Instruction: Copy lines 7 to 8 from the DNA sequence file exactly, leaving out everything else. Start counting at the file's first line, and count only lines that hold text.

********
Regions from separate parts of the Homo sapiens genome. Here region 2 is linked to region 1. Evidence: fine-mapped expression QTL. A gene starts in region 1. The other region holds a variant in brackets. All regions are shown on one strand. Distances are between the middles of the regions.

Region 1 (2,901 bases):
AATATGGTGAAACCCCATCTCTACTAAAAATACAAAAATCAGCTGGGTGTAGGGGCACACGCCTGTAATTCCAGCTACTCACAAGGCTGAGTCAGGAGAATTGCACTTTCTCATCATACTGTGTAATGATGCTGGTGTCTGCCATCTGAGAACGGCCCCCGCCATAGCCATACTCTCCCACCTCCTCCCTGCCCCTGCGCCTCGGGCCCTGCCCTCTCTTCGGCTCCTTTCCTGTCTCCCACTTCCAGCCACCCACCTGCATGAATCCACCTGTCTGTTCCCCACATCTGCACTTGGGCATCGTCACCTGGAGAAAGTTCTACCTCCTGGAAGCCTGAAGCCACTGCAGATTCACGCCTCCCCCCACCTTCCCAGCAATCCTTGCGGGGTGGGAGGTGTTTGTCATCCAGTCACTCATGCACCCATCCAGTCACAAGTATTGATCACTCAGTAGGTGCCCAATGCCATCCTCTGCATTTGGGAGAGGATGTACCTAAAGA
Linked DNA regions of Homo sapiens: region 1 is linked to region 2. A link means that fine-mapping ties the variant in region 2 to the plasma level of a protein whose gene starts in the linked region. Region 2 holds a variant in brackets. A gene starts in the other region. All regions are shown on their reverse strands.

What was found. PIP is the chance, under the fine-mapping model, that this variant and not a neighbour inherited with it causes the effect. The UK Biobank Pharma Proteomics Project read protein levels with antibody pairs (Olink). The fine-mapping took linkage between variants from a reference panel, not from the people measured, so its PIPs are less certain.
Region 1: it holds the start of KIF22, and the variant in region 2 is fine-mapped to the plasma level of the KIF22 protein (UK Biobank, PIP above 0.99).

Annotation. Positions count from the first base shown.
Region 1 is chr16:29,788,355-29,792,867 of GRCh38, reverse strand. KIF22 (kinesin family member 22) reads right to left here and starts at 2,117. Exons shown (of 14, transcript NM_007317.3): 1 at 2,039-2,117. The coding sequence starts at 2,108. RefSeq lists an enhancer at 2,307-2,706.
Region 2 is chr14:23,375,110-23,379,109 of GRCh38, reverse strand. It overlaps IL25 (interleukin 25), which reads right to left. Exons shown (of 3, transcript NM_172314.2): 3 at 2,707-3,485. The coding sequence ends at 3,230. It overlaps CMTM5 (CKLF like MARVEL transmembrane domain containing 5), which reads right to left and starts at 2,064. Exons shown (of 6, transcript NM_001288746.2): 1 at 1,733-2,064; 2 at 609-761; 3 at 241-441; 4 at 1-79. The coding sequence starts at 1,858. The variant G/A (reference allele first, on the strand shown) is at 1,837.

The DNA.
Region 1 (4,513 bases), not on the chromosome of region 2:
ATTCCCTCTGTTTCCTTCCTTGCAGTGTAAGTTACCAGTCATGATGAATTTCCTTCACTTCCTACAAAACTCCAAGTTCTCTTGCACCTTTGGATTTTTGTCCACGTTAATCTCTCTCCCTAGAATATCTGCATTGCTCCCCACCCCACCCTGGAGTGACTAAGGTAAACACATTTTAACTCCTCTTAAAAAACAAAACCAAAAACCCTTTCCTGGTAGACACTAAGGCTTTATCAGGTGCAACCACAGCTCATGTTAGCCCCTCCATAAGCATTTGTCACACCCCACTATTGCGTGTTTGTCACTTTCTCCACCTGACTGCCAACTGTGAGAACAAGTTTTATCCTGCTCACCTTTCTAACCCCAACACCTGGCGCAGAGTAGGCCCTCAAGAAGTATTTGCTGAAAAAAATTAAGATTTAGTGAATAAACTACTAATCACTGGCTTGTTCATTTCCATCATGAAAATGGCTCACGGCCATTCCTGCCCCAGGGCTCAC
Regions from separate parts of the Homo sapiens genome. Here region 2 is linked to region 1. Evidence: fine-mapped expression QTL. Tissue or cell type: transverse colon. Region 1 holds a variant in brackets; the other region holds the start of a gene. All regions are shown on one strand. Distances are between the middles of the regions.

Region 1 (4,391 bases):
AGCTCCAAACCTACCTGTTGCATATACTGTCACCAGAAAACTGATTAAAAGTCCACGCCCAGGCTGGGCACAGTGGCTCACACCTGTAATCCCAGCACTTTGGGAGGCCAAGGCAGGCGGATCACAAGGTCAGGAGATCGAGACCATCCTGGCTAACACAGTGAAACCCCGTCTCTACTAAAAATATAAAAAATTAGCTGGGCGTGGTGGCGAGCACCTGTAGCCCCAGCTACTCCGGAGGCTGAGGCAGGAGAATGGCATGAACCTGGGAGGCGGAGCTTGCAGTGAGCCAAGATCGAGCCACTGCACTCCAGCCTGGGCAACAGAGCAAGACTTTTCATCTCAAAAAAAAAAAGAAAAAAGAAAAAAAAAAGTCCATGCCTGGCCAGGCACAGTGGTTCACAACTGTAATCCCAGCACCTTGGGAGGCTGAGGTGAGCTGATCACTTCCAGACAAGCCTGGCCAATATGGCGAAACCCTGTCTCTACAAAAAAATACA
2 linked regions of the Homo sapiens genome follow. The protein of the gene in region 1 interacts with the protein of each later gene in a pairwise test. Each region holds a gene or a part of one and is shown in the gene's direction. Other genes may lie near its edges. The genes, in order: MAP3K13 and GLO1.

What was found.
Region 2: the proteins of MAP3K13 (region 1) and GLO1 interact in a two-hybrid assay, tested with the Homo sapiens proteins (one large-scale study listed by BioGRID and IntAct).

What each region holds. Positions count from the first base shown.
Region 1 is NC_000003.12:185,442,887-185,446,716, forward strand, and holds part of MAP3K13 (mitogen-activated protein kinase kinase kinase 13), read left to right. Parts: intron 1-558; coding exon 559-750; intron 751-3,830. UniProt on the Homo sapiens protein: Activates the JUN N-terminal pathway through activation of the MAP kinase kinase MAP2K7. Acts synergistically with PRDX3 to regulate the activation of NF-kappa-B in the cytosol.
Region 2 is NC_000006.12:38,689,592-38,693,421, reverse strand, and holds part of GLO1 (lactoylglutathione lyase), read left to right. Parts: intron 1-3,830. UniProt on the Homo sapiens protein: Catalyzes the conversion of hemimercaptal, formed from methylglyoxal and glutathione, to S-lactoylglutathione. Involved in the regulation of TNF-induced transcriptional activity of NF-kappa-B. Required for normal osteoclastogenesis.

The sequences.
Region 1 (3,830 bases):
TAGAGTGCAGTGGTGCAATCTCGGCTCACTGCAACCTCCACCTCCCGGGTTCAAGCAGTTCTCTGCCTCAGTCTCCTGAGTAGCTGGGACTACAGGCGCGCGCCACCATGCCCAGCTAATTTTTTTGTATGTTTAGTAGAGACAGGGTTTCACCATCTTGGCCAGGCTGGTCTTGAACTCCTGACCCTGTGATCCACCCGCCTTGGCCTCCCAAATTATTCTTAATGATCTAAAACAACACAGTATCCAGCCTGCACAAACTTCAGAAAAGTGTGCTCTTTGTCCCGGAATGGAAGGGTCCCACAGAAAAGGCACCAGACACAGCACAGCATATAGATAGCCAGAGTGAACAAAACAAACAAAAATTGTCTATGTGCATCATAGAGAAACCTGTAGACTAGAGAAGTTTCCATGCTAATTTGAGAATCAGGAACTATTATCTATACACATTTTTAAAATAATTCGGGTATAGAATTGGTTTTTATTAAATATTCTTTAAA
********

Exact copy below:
Annotation. Positions count from the first base shown.
Region 1 is chr16:29,788,355-29,792,867 of GRCh38, reverse strand. KIF22 (kinesin family member 22) reads right to left here and starts at 2,117. Exons shown (of 14, transcript NM_007317.3): 1 at 2,039-2,117. The coding sequence starts at 2,108. RefSeq lists an enhancer at 2,307-2,706.